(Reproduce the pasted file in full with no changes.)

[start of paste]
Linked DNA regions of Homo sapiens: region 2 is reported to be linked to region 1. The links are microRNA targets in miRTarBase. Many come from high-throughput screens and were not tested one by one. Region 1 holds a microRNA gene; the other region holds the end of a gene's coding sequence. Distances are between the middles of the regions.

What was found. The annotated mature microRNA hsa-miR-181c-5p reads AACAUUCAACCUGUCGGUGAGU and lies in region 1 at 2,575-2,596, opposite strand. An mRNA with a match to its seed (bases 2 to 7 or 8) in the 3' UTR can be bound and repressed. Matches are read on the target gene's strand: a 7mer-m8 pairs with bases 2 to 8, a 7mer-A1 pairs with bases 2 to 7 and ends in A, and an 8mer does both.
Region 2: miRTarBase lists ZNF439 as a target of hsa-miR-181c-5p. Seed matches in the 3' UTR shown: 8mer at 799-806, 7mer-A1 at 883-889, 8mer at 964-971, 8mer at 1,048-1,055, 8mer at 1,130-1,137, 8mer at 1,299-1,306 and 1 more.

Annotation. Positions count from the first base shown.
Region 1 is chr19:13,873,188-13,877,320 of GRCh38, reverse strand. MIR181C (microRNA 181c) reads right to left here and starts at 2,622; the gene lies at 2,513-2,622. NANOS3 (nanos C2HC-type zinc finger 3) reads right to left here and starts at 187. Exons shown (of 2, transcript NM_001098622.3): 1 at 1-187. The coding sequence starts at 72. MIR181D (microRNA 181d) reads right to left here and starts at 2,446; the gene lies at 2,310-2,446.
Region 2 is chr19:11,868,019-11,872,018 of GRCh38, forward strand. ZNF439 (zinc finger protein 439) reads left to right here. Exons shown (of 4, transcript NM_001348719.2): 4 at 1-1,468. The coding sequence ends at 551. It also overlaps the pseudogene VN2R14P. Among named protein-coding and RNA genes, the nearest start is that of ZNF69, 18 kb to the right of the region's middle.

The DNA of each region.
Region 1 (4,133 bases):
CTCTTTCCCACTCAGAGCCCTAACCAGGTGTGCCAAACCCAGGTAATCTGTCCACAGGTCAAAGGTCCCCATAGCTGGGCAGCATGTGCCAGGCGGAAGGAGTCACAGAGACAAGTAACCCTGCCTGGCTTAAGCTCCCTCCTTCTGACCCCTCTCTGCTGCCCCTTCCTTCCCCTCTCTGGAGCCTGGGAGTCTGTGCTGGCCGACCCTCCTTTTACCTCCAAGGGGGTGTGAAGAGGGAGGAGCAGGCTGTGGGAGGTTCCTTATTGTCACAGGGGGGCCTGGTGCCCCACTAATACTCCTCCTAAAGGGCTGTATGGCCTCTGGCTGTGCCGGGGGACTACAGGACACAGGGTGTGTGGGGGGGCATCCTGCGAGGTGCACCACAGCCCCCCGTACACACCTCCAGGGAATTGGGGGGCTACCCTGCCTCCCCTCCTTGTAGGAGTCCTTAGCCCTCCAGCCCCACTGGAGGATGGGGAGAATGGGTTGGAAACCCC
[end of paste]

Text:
Linked DNA regions of Homo sapiens: region 2 is reported to be linked to region 1. The links are microRNA targets in miRTarBase. Many come from high-throughput screens and were not tested one by one. Region 1 holds a microRNA gene; the other region holds the end of a gene's coding sequence. Distances are between the middles of the regions.

What was found. The annotated mature microRNA hsa-miR-181c-5p reads AACAUUCAACCUGUCGGUGAGU and lies in region 1 at 2,575-2,596, opposite strand. An mRNA with a match to its seed (bases 2 to 7 or 8) in the 3' UTR can be bound and repressed. Matches are read on the target gene's strand: a 7mer-m8 pairs with bases 2 to 8, a 7mer-A1 pairs with bases 2 to 7 and ends in A, and an 8mer does both.
Region 2: miRTarBase lists ZNF439 as a target of hsa-miR-181c-5p. Seed matches in the 3' UTR shown: 8mer at 799-806, 7mer-A1 at 883-889, 8mer at 964-971, 8mer at 1,048-1,055, 8mer at 1,130-1,137, 8mer at 1,299-1,306 and 1 more.

Annotation. Positions count from the first base shown.
Region 1 is chr19:13,873,188-13,877,320 of GRCh38, reverse strand. MIR181C (microRNA 181c) reads right to left here and starts at 2,622; the gene lies at 2,513-2,622. NANOS3 (nanos C2HC-type zinc finger 3) reads right to left here and starts at 187. Exons shown (of 2, transcript NM_001098622.3): 1 at 1-187. The coding sequence starts at 72. MIR181D (microRNA 181d) reads right to left here and starts at 2,446; the gene lies at 2,310-2,446.
Region 2 is chr19:11,868,019-11,872,018 of GRCh38, forward strand. ZNF439 (zinc finger protein 439) reads left to right here. Exons shown (of 4, transcript NM_001348719.2): 4 at 1-1,468. The coding sequence ends at 551. It also overlaps the pseudogene VN2R14P. Among named protein-coding and RNA genes, the nearest start is that of ZNF69, 18 kb to the right of the region's middle.

The DNA of each region.
Region 1 (4,133 bases):
CTCTTTCCCACTCAGAGCCCTAACCAGGTGTGCCAAACCCAGGTAATCTGTCCACAGGTCAAAGGTCCCCATAGCTGGGCAGCATGTGCCAGGCGGAAGGAGTCACAGAGACAAGTAACCCTGCCTGGCTTAAGCTCCCTCCTTCTGACCCCTCTCTGCTGCCCCTTCCTTCCCCTCTCTGGAGCCTGGGAGTCTGTGCTGGCCGACCCTCCTTTTACCTCCAAGGGGGTGTGAAGAGGGAGGAGCAGGCTGTGGGAGGTTCCTTATTGTCACAGGGGGGCCTGGTGCCCCACTAATACTCCTCCTAAAGGGCTGTATGGCCTCTGGCTGTGCCGGGGGACTACAGGACACAGGGTGTGTGGGGGGGCATCCTGCGAGGTGCACCACAGCCCCCCGTACACACCTCCAGGGAATTGGGGGGCTACCCTGCCTCCCCTCCTTGTAGGAGTCCTTAGCCCTCCAGCCCCACTGGAGGATGGGGAGAATGGGTTGGAAACCCC